'Smart, skillful, small and afraid'

BRUCE GARRIOCH -- Ottawa Sun

, Last Updated: 9:34 AM ET

PHILADELPHIA -- The Senators fired back at Russian rookie Alexei Kaigorodov yesterday.

GM John Muckler and coach Bryan Murray were incensed when they picked up yesterday's edition of the Sun and read about comments made to a Russian journalist by the first-year centre.

After refusing to accept an assignment to the club's AHL affiliate in Binghamton earlier this month, Kaigorodov returned to his home country where he claimed he was "deceived" by Muckler and had "no communication" with the coaching staff.

That didn't sit well with either Muckler or Murray.

"It's not true ... It's not true at all," said Muckler. "It was unfair to (Murray) what he said because the club wasn't playing well at the time. (Murray) had to play the players that he felt were going to help him get out of the slump.

"It's pretty hard for (Murray) to have confidence in a rookie who hasn't done it before and, therefore, he didn't get the ice time to show his wares. The coach did the proper thing and unfortunately for Alexei he decided not to go to Binghamton, he's back in Russia."

Murray, along with assistant coach Greg Carvel, disputed the fact Kaigorodov didn't get any coaching.

Carvel told reporters he watched video with the 23-year-old after every game to try to help him adapt to the North American style because that -- and the youngster's poor work ethic -- were Kaigorodov's biggest issues.

"I tried to talk to him one day and it was like: 'I know. I know. I know.' Another day I asked John Paddock and it was the same type of thing: 'Yeah, I know ... I've got to work hard.' Nothing changed," said Murray.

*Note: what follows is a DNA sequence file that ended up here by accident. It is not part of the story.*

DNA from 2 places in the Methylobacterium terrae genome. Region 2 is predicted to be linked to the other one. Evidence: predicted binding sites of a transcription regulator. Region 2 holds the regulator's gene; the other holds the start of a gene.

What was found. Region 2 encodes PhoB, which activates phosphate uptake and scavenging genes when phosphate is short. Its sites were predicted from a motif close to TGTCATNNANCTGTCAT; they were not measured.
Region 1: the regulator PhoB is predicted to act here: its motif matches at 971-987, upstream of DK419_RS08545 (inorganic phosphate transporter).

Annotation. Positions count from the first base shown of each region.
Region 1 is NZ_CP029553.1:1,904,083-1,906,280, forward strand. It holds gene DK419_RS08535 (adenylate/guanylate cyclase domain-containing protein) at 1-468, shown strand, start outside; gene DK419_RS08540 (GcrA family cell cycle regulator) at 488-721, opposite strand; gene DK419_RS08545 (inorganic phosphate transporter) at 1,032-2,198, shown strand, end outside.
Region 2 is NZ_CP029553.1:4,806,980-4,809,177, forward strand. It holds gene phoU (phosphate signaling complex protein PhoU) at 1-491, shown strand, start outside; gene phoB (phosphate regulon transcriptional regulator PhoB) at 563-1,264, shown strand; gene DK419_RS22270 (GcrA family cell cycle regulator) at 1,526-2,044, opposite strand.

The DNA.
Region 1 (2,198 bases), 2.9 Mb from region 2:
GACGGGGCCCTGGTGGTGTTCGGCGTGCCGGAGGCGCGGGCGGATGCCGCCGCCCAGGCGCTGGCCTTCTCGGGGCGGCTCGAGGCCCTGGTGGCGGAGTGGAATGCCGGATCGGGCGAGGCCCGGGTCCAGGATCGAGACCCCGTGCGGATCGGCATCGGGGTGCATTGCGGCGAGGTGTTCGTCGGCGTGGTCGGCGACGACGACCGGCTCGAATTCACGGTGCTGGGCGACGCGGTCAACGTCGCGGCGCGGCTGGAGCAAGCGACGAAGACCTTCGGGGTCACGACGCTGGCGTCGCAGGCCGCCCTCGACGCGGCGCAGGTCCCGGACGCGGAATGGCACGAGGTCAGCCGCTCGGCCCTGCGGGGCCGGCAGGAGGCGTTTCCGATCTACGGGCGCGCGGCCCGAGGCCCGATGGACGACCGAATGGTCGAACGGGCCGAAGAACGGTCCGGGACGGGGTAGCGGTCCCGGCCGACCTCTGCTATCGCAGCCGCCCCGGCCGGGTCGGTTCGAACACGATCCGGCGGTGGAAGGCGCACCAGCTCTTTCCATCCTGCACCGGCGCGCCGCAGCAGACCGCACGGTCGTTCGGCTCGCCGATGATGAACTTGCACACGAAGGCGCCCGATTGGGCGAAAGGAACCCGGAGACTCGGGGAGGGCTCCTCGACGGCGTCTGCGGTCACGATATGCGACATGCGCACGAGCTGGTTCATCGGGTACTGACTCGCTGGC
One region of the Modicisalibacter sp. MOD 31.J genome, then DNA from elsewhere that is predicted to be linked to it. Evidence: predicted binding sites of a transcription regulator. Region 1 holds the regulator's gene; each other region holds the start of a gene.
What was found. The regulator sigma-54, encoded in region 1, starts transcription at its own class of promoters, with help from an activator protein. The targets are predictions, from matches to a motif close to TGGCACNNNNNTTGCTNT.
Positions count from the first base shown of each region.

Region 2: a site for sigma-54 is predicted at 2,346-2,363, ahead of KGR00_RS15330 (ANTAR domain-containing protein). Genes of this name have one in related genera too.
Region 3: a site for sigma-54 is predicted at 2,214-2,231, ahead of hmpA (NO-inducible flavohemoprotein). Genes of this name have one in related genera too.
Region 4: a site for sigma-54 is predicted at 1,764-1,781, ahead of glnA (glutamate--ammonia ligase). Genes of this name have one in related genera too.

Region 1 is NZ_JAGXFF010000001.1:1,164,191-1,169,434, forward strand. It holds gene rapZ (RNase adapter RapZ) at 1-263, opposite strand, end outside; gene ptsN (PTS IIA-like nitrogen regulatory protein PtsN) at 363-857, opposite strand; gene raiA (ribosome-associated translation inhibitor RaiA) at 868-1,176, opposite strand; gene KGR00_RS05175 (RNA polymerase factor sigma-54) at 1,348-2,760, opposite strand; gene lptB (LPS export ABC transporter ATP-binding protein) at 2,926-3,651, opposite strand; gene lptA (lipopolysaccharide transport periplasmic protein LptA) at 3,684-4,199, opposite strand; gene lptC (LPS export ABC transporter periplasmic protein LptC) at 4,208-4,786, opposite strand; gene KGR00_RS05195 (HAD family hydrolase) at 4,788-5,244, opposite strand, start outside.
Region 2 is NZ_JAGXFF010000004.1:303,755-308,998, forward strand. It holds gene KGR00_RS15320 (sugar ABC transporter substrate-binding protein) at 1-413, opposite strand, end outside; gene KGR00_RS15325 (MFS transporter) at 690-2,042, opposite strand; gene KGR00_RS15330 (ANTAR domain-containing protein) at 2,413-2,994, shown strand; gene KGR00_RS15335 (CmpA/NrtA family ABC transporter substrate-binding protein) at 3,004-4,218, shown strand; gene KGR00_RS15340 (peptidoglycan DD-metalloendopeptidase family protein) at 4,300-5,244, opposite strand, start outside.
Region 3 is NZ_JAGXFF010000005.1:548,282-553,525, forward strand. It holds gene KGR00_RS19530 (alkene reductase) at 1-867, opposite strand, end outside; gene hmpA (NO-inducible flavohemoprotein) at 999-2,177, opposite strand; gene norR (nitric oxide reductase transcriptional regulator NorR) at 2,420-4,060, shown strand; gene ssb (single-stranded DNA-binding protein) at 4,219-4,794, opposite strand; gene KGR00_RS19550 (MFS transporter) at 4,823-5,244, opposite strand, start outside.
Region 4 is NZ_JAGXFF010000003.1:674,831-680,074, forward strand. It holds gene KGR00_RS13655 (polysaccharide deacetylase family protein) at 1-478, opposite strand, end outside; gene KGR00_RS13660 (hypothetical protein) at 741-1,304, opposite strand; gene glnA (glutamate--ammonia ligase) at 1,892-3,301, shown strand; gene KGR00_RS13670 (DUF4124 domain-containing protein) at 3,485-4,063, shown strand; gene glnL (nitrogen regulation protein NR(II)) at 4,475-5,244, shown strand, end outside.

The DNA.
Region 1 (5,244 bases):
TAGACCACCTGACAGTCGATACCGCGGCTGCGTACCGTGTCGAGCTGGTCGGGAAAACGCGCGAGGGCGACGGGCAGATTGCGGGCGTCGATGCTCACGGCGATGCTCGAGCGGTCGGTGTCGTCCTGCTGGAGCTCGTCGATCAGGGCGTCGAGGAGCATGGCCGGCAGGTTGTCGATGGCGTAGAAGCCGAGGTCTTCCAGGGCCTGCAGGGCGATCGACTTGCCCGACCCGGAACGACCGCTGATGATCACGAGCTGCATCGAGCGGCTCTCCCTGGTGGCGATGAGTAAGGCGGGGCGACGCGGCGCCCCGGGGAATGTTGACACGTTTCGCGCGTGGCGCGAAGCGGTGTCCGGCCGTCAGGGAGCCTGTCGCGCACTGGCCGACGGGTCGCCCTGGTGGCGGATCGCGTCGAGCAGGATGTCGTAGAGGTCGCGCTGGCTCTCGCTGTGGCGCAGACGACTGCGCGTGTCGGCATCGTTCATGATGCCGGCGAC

"We just watched, as we do with all the young players, how they fit and do they fit. I thought we gave this guy the inside track for a few weeks because we brought him in from Russia and he had a talent level."

One of the players in the dressing room noted that Kaigorodov got more rope than a lot of guys would because the club wanted him to play the role of second-line centre.

"When John asked me, I told him, 'I don't see where he's going to contribute to this team right now. He's smart, skillful, small and afraid.' That combination leaves you wanting when you come into a building like this," said Murray.

"If I had to play him next to (Peter) Forsberg, that'd be a problem.

"The other thing he said in the article is he talks about the guy that plays for Pittsburgh that's not a bad player (Evgeni Malkin). (Kaigorodov) says 'I'm comparable to (Malkin) and I think I should have been treated like him.' I don't know if that's true or not. You guys are better judges than I am, but I don't think he is."

Muckler said his intent for Kaigorodov spending some time in the AHL was to allow the forward to learn what it's like to play in North America.

"What I wanted to do was remove him from that atmosphere and where he could be successful at another level," said Muckler.

"I tried to explain to him that I wanted him to go down to Bingo to play, so he'd be in a position to become successful and put up some good stats.

"If he had dominated at the AHL level, he would have been brought back. I told him he had the skill level to play, but he had to show he could play under the North American system."

And if Kaigorodov thinks he's going to be able to shop himself around the NHL once his contract expires at the end of the 2006-07 season, Muckler has some news for him.

"He states that he'll be a free agent at the end of the contract, but we'll own his rights until he becomes an unrestricted free agent and that's probably in about five years," said Muckler. "So, if he wants to play in the NHL, he has to come through Ottawa."


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